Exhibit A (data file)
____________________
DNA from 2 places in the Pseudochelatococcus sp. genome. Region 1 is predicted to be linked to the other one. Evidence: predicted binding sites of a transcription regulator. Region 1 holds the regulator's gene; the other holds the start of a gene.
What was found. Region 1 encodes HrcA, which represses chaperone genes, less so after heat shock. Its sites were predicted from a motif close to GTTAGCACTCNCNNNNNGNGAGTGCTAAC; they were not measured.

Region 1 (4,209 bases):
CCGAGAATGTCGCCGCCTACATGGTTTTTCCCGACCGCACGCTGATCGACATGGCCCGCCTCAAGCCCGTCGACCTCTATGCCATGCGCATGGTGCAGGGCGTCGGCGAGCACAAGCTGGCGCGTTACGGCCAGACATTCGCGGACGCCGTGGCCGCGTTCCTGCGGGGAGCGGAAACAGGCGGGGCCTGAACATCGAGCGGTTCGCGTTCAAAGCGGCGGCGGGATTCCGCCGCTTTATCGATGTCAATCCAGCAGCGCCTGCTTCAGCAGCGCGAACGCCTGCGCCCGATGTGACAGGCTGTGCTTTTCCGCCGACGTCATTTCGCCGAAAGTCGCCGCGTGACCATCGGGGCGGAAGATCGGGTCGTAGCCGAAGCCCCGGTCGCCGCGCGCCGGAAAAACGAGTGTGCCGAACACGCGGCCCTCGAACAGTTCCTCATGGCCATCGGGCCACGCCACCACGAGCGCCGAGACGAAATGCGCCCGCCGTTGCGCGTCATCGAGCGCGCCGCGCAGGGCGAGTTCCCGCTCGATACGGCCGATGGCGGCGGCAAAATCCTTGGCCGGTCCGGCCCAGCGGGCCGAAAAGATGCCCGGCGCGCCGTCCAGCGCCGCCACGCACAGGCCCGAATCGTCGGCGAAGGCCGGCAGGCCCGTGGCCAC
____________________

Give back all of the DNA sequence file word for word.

DNA from 2 places in the Pseudochelatococcus sp. genome. Region 1 is predicted to be linked to the other one. Evidence: predicted binding sites of a transcription regulator. Region 1 holds the regulator's gene; the other holds the start of a gene.
What was found. Region 1 encodes HrcA, which represses chaperone genes, less so after heat shock. Its sites were predicted from a motif close to GTTAGCACTCNCNNNNNGNGAGTGCTAAC; they were not measured.

Region 1 (4,209 bases):
CCGAGAATGTCGCCGCCTACATGGTTTTTCCCGACCGCACGCTGATCGACATGGCCCGCCTCAAGCCCGTCGACCTCTATGCCATGCGCATGGTGCAGGGCGTCGGCGAGCACAAGCTGGCGCGTTACGGCCAGACATTCGCGGACGCCGTGGCCGCGTTCCTGCGGGGAGCGGAAACAGGCGGGGCCTGAACATCGAGCGGTTCGCGTTCAAAGCGGCGGCGGGATTCCGCCGCTTTATCGATGTCAATCCAGCAGCGCCTGCTTCAGCAGCGCGAACGCCTGCGCCCGATGTGACAGGCTGTGCTTTTCCGCCGACGTCATTTCGCCGAAAGTCGCCGCGTGACCATCGGGGCGGAAGATCGGGTCGTAGCCGAAGCCCCGGTCGCCGCGCGCCGGAAAAACGAGTGTGCCGAACACGCGGCCCTCGAACAGTTCCTCATGGCCATCGGGCCACGCCACCACGAGCGCCGAGACGAAATGCGCCCGCCGTTGCGCGTCATCGAGCGCGCCGCGCAGGGCGAGTTCCCGCTCGATACGGCCGATGGCGGCGGCAAAATCCTTGGCCGGTCCGGCCCAGCGGGCCGAAAAGATGCCCGGCGCGCCGTCCAGCGCCGCCACGCACAGGCCCGAATCGTCGGCGAAGGCCGGCAGGCCCGTGGCCAC